You can probably recite some lyrics Ke$ha by heart, but did you know that this 2010s pop icon actually studied at Barnard before hitting it big?

Yep, in an interview in 2010 she said,”I was going to go to Barnard, so I came up to New York and studied comparative religion and psychology and stuff for three months, but that all went out the window.” So I think we can safely assume that her entire opus is based on her one semester at Barnard. Let’s take a closer look at some of the Ke$ha lyrics that capture the Barnard and Columbia experience.

“Die Young”

I hear your heart beat to the beat of the drums – Here, Ke$ha is clearly referencing the rhythm of the drums heard from the Columbia University Marching Band during Orgo Night.
Oh, what a shame that you came here with someone
So while you’re here in my arms – In crystalline verse, Ke$ha captures the eternal sexual frustration and angst of Barnard and Columbia students– the same sentiment that leads to Columbia Crushes, Senior Scramble, and the ever-debated hookup culture.
Let’s make the most of the night like we’re gonna die young
We’re gonna die young
We’re gonna die young
Let’s make the most of the night like we’re gonna die young
Let’s make the most of the night like we’re gonna die young – “Death is not the end of these souls’ lives; in fact, for those in Hell (remember, there are also souls in Purgatory and Heaven as well), death is a torturous and inescapable eternal life.” – Inferno, Dante Alighieri, the text read by both Barnard and Columbia fist years in First-Year Writing and LitHum, and to which Ke$ha subversively alludes to in her refrain.

Young hearts, out our minds
Runnin’ till we outta time – Expanding on the theme of mortality, Ke$ha deftly references Columbia students’ daily debacle of finding free time.
Wild childs, lookin’ good
Livin’ hard just like we should
Don’t care whose watching when we tearing it up (you know)
That magic that we got nobody can touch (for sure) – Here, in the phrase “that magic”, Ke$ha invokes the sacred powers of PrezBo’s Weather Machine.

Looking for some trouble tonight (yeah)
Take my hand, I’ll show you the wild side – The “wild side” referenced here is presumably any place below 110th street, unexplored territory for most Columbia students.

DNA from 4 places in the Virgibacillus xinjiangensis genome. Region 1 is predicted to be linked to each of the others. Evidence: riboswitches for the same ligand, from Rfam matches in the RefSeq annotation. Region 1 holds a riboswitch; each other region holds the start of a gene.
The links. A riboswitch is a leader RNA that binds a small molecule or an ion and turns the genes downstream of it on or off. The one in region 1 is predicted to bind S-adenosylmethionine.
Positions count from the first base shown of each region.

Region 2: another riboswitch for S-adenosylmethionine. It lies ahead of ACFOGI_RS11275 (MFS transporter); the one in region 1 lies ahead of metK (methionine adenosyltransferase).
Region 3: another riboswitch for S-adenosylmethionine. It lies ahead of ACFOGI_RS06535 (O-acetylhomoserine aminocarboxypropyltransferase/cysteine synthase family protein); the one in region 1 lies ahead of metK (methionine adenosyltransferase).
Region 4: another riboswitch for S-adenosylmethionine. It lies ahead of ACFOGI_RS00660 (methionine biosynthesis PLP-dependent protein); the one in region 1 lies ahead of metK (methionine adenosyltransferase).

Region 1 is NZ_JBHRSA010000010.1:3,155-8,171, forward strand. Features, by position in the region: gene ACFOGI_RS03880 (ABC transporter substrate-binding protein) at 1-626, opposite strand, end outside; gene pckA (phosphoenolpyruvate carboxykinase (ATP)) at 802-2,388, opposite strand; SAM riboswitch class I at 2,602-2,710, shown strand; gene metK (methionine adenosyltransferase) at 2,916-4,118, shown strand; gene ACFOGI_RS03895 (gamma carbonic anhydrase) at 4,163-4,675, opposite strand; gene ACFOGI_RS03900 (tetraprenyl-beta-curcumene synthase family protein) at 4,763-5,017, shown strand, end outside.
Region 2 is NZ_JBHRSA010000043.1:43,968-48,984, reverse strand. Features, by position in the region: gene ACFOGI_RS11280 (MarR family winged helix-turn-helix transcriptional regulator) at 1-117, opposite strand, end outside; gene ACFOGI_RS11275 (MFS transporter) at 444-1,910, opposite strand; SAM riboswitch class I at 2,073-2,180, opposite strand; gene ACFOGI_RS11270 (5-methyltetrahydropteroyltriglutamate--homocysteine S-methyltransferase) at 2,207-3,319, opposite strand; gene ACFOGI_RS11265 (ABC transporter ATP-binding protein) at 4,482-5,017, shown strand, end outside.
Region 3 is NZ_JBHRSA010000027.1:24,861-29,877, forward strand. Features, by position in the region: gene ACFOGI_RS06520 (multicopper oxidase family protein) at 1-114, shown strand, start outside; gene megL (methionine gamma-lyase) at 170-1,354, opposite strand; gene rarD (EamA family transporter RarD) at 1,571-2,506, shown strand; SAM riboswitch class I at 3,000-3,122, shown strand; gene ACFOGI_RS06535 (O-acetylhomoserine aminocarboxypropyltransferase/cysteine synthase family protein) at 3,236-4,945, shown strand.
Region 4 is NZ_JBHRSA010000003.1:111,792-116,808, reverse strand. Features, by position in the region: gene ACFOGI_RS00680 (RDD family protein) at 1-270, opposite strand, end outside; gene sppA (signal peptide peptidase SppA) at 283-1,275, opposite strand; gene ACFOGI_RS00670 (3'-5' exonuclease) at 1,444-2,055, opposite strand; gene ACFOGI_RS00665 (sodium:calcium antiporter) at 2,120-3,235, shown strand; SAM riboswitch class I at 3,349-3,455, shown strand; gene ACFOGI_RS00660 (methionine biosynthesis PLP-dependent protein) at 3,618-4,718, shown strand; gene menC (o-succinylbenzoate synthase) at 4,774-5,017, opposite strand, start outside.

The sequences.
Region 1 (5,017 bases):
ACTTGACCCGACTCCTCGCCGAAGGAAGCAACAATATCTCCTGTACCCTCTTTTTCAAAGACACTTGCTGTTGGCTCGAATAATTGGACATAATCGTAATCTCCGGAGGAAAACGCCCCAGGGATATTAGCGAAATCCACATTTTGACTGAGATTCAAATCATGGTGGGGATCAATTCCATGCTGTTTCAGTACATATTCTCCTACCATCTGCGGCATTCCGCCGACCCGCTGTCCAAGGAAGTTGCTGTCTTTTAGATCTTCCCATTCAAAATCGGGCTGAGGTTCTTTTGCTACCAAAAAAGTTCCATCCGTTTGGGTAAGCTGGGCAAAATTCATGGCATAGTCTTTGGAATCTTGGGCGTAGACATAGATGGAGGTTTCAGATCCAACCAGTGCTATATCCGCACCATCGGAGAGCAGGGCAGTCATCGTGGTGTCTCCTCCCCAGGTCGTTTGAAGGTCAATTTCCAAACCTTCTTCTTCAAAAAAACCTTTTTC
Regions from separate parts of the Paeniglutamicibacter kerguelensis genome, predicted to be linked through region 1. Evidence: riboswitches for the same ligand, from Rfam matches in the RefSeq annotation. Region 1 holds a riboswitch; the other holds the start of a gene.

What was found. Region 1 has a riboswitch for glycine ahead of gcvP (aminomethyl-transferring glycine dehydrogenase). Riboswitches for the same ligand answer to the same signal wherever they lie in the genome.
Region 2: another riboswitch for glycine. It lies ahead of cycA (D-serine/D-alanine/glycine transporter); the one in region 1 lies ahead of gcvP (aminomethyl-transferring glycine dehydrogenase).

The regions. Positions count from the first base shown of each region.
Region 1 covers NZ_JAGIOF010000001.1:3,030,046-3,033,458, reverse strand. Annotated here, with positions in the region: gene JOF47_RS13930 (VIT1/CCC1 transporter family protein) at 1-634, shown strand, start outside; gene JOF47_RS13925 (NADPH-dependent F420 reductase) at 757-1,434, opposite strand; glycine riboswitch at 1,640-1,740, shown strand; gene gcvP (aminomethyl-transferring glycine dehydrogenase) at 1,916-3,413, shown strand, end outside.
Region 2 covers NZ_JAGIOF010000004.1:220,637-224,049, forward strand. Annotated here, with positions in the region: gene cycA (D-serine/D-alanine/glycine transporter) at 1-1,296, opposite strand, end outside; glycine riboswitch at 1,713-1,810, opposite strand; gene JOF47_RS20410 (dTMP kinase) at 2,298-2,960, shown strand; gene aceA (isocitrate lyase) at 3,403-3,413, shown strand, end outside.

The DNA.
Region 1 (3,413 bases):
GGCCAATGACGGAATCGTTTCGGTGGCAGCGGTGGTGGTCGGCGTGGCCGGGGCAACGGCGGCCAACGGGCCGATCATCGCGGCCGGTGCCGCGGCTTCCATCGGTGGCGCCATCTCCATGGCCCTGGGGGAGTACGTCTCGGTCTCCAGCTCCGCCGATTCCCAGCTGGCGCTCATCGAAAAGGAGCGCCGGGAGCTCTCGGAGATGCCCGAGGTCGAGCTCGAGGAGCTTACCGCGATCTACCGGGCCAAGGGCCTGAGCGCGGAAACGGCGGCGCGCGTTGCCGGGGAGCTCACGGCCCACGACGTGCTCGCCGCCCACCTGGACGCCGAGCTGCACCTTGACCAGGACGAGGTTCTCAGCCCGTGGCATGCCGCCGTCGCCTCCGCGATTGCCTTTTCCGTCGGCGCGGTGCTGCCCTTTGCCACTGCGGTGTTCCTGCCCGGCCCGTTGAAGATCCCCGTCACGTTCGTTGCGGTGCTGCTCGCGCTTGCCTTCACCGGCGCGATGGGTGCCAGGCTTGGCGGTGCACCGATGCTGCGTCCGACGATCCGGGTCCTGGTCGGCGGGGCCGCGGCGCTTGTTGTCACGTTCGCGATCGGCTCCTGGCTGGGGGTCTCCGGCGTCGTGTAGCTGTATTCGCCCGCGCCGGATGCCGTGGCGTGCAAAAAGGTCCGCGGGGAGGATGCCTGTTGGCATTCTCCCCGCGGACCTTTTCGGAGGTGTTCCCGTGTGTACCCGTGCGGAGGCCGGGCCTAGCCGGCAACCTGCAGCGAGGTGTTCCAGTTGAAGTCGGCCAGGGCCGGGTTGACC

Like it’s the last night of our lives (uh huh)
We’ll keep dancing till we die – Within the Ke$ha canon, “Die Young” remains a brilliant synthesis of works from the Barnard and Columbia curriculum, namely Dante and Bocaccio, with pop culture, weaving  a tale of a student’s recognition of their own mortality and the fleeting nature of their youth.

“Tik Tok”

Wake up in the morning feeling like P Diddy –   Though many believe this to be a reference to rapper Sean “P Diddy” Combs, Ke$ha is here actually name-dropping dropping (P)resident Lee Carroll “Diddy’ Bollinger.
Grab my glasses, I’m out the door; I’m gonna hit this city (Let’s go)  –  Columbia University in the City of New York anyone?
Before I leave, brush my teeth with a bottle of Jack – Here, Ke$ha utilizes a brilliant double entendre, with the “bottle of Jack” referring both to Jack Daniels and Jack Kerouac, the latter a fellow former Columbia student. Both Kerouac and Ke$ha are part of a long line of celebrity Columbia attendees who afterward distanced themselves as much as possible from the school.
‘Cause when I leave for the night, I ain’t coming back – Before her songs hit the top charts, Ke$ha too was forced walk around to the main Barnard entrance after 11 pm instead of returning through the chastity gate from which she had left, alluding to here in the phrase “I ain’t coming back.”

I’m talking pedicure on our toes, toes 
Trying on all our clothes, clothes – She hints to the fresh hell that is Barnard “Buy Sell Trade”
Boys blowing up our phones, phones —
Drop-topping, playing our favorite CD’s
Rollin’ up to the parties
Trying to get a little bit tipsy – Why does Ke$ha write “trying” rather than “getting a little bit tipsy”? I would posit that Ke$ha is writing about the quintessential first year experience of having one’s South Dakota fake ID rejected from 1020.

“Blah Blah Blah”

Blah blah blah blah blah blah blah
Comin’ out your mouth with your blah blah blah
Zip your lips like a padlock
And meet me in the back with a jack and the jukebox
Don’t really care where you live at
Just turn around boy, let me hit that
Don’t be a little bitch with your chit chat
Just show me where your dick’s at

Blah blah blah
Think you’ll be gettin’ this
Nah nah nah
Not in the back of my
Car car car
If you keep talkin that
Blah blah blah blah blah – Could Ke$ha be any more obvious? This is clearly an expression of her emotions in a Barnard seminar while a CC boy tries to interrupt her and bring up Hegel for no reason.

Stay tuned for my manuscript, We Think Therefore We R Who We R: Epistemology and the Writings of Ke$ha Rose Sebert, forthcoming from Columbia University Press.

Ke$ha via Wikimedia Commons